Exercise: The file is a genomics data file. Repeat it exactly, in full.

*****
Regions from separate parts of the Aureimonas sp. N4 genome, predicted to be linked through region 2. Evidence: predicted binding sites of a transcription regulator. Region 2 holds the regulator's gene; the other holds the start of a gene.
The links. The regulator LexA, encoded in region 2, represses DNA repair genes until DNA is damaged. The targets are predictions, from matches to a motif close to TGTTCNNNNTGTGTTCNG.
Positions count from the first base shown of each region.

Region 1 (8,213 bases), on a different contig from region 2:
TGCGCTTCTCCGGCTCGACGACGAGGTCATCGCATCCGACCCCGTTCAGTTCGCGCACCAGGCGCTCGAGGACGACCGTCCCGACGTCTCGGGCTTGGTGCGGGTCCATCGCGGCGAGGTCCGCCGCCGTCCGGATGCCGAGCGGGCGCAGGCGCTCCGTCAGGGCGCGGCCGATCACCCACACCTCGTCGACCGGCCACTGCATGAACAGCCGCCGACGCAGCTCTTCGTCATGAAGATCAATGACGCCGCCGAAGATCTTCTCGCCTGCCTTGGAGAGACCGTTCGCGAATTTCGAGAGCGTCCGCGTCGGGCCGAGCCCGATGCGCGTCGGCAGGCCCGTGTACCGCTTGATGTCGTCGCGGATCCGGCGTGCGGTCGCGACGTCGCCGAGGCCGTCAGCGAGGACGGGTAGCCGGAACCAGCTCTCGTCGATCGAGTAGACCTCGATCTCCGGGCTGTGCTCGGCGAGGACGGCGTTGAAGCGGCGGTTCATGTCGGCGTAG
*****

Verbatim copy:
Regions from separate parts of the Aureimonas sp. N4 genome, predicted to be linked through region 2. Evidence: predicted binding sites of a transcription regulator. Region 2 holds the regulator's gene; the other holds the start of a gene.
The links. The regulator LexA, encoded in region 2, represses DNA repair genes until DNA is damaged. The targets are predictions, from matches to a motif close to TGTTCNNNNTGTGTTCNG.
Positions count from the first base shown of each region.

Region 1 (8,213 bases), on a different contig from region 2:
TGCGCTTCTCCGGCTCGACGACGAGGTCATCGCATCCGACCCCGTTCAGTTCGCGCACCAGGCGCTCGAGGACGACCGTCCCGACGTCTCGGGCTTGGTGCGGGTCCATCGCGGCGAGGTCCGCCGCCGTCCGGATGCCGAGCGGGCGCAGGCGCTCCGTCAGGGCGCGGCCGATCACCCACACCTCGTCGACCGGCCACTGCATGAACAGCCGCCGACGCAGCTCTTCGTCATGAAGATCAATGACGCCGCCGAAGATCTTCTCGCCTGCCTTGGAGAGACCGTTCGCGAATTTCGAGAGCGTCCGCGTCGGGCCGAGCCCGATGCGCGTCGGCAGGCCCGTGTACCGCTTGATGTCGTCGCGGATCCGGCGTGCGGTCGCGACGTCGCCGAGGCCGTCAGCGAGGACGGGTAGCCGGAACCAGCTCTCGTCGATCGAGTAGACCTCGATCTCCGGGCTGTGCTCGGCGAGGACGGCGTTGAAGCGGCGGTTCATGTCGGCGTAG